Skip to main content


Podium is a library for building micro frontends.

Micro frontends is a concept that advocates letting go of the monolith. Pages are split into smaller independent servers, each server responsible for individual parts of the page in isolation (page fragments). These fragments are then composed to a whole page in a separate layer.

Runtime composition

In Podium the composition is done at runtime. One server handles the incoming request by fetching each independent fragment over HTTP before returning the finished page back to the user.

The example above shows a web page which has four fragments indicated by the red dotted lines:

  • a header
  • a footer
  • a sidebar
  • a main content area.

In Podium each of these four fragments could be separate servers. A fifth server would be responsible for handling incoming requests, fetching fragments and composing them to a whole page.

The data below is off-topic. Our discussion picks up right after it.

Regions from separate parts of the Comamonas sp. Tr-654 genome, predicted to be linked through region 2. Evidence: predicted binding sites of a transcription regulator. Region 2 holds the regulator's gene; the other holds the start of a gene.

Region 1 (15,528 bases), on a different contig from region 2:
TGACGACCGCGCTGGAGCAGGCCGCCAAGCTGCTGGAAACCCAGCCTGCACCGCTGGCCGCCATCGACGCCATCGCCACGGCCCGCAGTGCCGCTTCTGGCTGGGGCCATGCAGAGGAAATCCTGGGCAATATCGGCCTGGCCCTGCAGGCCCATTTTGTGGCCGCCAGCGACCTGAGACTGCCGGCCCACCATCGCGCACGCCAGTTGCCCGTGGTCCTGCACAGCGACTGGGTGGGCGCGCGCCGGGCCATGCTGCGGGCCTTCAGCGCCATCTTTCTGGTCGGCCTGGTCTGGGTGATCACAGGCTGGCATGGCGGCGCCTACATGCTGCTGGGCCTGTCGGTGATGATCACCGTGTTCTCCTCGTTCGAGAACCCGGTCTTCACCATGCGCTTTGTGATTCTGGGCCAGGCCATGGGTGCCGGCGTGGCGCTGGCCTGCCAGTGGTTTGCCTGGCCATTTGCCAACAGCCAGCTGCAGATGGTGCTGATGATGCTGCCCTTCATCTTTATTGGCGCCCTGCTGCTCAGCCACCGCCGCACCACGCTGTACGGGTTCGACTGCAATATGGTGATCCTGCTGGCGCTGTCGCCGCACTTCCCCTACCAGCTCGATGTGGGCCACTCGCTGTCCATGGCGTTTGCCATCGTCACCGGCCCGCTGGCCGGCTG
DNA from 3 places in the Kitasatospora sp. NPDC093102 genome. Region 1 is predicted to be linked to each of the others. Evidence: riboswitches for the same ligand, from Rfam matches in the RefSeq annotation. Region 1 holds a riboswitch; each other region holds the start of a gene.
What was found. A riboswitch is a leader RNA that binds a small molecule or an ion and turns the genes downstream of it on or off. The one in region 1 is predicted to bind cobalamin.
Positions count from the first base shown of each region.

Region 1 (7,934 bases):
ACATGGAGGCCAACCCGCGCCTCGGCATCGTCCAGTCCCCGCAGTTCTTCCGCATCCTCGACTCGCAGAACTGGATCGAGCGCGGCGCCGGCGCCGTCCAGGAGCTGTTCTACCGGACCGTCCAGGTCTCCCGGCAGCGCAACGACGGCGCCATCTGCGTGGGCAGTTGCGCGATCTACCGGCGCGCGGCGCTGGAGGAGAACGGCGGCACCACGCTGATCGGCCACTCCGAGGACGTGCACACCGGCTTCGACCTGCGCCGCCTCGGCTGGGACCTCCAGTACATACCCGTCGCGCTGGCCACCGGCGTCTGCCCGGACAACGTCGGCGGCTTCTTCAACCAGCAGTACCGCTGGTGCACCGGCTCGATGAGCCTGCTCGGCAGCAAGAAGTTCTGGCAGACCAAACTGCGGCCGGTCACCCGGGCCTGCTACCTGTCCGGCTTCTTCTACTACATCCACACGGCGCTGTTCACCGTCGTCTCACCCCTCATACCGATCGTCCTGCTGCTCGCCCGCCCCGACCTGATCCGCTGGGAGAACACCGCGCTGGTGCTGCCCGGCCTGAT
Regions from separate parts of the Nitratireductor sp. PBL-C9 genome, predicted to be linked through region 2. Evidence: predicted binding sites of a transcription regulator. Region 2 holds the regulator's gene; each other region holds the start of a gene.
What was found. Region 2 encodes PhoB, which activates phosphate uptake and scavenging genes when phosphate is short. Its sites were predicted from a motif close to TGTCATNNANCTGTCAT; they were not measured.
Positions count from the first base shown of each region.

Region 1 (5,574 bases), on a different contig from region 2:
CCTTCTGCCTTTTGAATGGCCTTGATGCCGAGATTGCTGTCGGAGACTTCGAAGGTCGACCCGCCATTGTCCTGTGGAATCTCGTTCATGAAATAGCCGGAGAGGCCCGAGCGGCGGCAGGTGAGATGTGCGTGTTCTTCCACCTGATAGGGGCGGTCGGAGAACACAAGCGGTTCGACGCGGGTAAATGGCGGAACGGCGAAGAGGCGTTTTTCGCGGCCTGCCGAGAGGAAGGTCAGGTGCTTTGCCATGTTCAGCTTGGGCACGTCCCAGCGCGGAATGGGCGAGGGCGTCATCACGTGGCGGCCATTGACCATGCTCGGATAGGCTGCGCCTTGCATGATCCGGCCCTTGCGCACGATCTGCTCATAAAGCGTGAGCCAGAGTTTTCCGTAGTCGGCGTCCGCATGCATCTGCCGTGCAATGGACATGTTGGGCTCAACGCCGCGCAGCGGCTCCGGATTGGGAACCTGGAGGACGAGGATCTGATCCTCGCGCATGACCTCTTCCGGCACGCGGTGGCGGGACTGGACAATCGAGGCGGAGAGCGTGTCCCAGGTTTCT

Advantages of runtime composition

The advantages of Podium's architectural approach are:

  • Each individual fragment of a page can be built with different technologies and by independent teams.
  • Each individual fragment can fail without the whole page being affected.
  • Each individual fragment can be processed and built in parallel and each individual fragment can be scaled independently.
  • Each individual fragment can be reused in multiple pages and when the fragment is updated, each page that includes it is instantly updated.

Runtime composition with Podium

Podium mainly consists of two different types of servers:

  • Podlets serving page fragments
  • Layouts composing podlets to finished pages


A podlet serves a fragment of a whole page. You might think of this as a component running as a service.


A layout is what handles incoming requests from site visitors.

The layout provides the structure of an HTML page. It fetches the contents of podlets and inserts each podlet's response into the appropriate location in the page before serving the finished page to the visitor.